My sweet romance with Taraba state started November 2nd, 2012 when I was posted to the State under the National Youth Service Corp(NYSC) scheme for the mandatory one year national service. It was indeed a call to serve and I wasted no time in honouring the clarion call.
The journey to Jalingo where the camp was located wasn’t a fairy tale one. Long hours on the road that stretches through the night. At some point I had to ask my co-traveler sitting beside me if were travelling to a different country..lolsss. My co-traveler presumably a northerner, chuckled a smile and said no.
To cut the long story short, my 3 weeks stay in camp was a fact finding one. During our last week in camp, when majority (70%) of the Corp Member were lobbying for relocation outside the state, I opted to know more about my host state; the culture, its people, topography and more importantly food.
I found out that the state has so many uniques about it and its people, and not minding the sun’s intensity and unfriendly weather I made my mind to stay. Equipped with this knowledge, I was posted to kwesati, a village in Ussa Local Government Area. The flash point of the journey was how we were welcomed. We arrived kwesati at exactly 9:23pm and surprisingly the villagers were keeping vigil, waiting for our arrival.
Until I left Kwesati, the community treated me as one of their own…And just to keep communication intact, I still communicate on phone with some of my Students/Teachers back then who are ‘opportuned’ to own a phone now. I must emphasis that during my service year in kwesati, there was no telecommunication network. Though I left my contact number behind, believing that someday the community will enjoy network availability.
And today, they are enjoying, as I can reach out to my students there.
My primary reason for writing this article is to bring to the notice of the good people of Taraba, the stakeholders, the deplorable state of our schools in Taraba State. I will use my place of primary assignment as a case study.
The state of learning in kwesati, as I later came to see, is nothing to write home about. Even in Ussa and Takum, where I had expected an upgrade, it is worse. There is this fact I first noticed in Government day Secondary School, Kwesati, where I taught Chemistry. I noticed that after a full term, no student is made to repeat a class even when it is glaring why a student should. I confronted the principle on this because I wasn’t comfortable and it was against what I stood for. The Principle confirmed my fear when he said, and in his word “we don’t fail students around here because if we do their parents won’t pay for their school fees anymore”
This gave me a lot of concern. I went down to Ussa and Takum and I discovered almost all the public schools having the same philosophy. What this portend for our education in Taraba is grave. I sought to see how the situation can be arrested. I resolved to play a role in rectifying the rot. I put together a team, made of serving corp members, ex-corp members and indigenous youths selected from Ussa and Takum LGA, to work out modalities on how to sensitize and instruct publics schools within these two LGA’s.
We carried out a research, I sent some of my colleagues to some major schools in the 2 Local Government areas, Wukari inclusive, and the result we got about the state of the schools were so alarming.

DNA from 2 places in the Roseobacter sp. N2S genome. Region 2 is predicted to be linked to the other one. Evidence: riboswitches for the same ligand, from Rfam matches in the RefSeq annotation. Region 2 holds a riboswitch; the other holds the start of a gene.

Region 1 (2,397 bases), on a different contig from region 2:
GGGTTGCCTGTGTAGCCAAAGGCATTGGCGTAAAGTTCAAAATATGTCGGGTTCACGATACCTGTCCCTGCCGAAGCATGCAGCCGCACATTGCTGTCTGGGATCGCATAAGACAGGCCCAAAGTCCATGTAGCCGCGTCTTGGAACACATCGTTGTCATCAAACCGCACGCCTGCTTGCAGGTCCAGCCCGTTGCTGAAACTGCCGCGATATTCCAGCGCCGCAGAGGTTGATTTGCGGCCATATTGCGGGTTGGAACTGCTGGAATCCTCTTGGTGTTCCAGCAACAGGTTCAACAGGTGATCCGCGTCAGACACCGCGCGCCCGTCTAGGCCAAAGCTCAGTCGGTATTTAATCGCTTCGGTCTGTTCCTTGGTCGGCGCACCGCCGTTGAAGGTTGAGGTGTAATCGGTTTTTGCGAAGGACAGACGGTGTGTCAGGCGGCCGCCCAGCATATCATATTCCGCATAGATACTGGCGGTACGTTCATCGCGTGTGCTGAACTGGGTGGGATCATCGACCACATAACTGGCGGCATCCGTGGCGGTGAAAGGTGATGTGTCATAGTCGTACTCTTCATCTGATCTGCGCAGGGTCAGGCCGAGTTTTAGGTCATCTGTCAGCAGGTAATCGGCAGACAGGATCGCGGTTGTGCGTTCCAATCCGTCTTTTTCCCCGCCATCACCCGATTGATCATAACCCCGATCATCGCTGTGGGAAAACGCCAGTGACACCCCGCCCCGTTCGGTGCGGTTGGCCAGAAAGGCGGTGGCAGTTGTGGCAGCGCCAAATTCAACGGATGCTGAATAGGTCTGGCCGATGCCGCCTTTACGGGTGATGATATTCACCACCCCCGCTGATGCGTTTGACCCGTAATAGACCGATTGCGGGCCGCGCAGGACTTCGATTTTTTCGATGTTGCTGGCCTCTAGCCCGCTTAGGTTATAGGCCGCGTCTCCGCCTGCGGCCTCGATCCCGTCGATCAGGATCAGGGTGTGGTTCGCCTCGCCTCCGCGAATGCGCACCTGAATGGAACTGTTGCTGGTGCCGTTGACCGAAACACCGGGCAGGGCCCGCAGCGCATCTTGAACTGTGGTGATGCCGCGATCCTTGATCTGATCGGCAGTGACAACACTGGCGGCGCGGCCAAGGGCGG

The areas we focused on were; teachers enrollment, infrastructures, library stock, students involement in classwork etc.
About 65% of the school staff are not effective, in other words, they are not competent or suitable for the job or better still need re-training.
Armed with these facts, I and alongside my team visited some major stakeholders in state.
I would name few names;
- we visited Mr kifasi,
- the former head of service of the federation,
- UTC, the former Acting Governor,
- DSK, guber candidate in the last election and many more.
We sold our ideas to them, and gave each of them a copy of our proposed projects on how to elevate the state of education of this state.
It’s sad to say that we were never called back and continuously we reached out to them. Our lofty vision for the state educational sector was allowed to die a natural death. Nevertheless, we did what we could. We carried out some sensitizing awareness tutorials. We selected a venue from each local government area and send letters to all the schools within the Local Government Area to send two teachers for the awareness tutorials.
The Youth of the state must be a priority, the youths no longer believe in themselves. The ‘lazy attitude’ in them must be curb. And our politicians from the state are major defaulters. If all you do is give this Youths fish, they will never learn to fish and to survive on their own.
Almost 90% of Taraba Youths are Jobless, no skills. I know security and peace is the first agenda the State Government should tackle and rightly so, the government is really trying but attention should be given to the youth and education.
Today, the state needs rescuing and there is no better way of doing that than making a statement, pushing for change, bringing up ideas and ensuring the right thing is done.
Let’s not fold our hands and watch our collective dream fall apart. I have so much to say…
It is high time tarabans shield their swords, put their differences aside, build the youth and support the government of the day. And together, Taraba shall be great!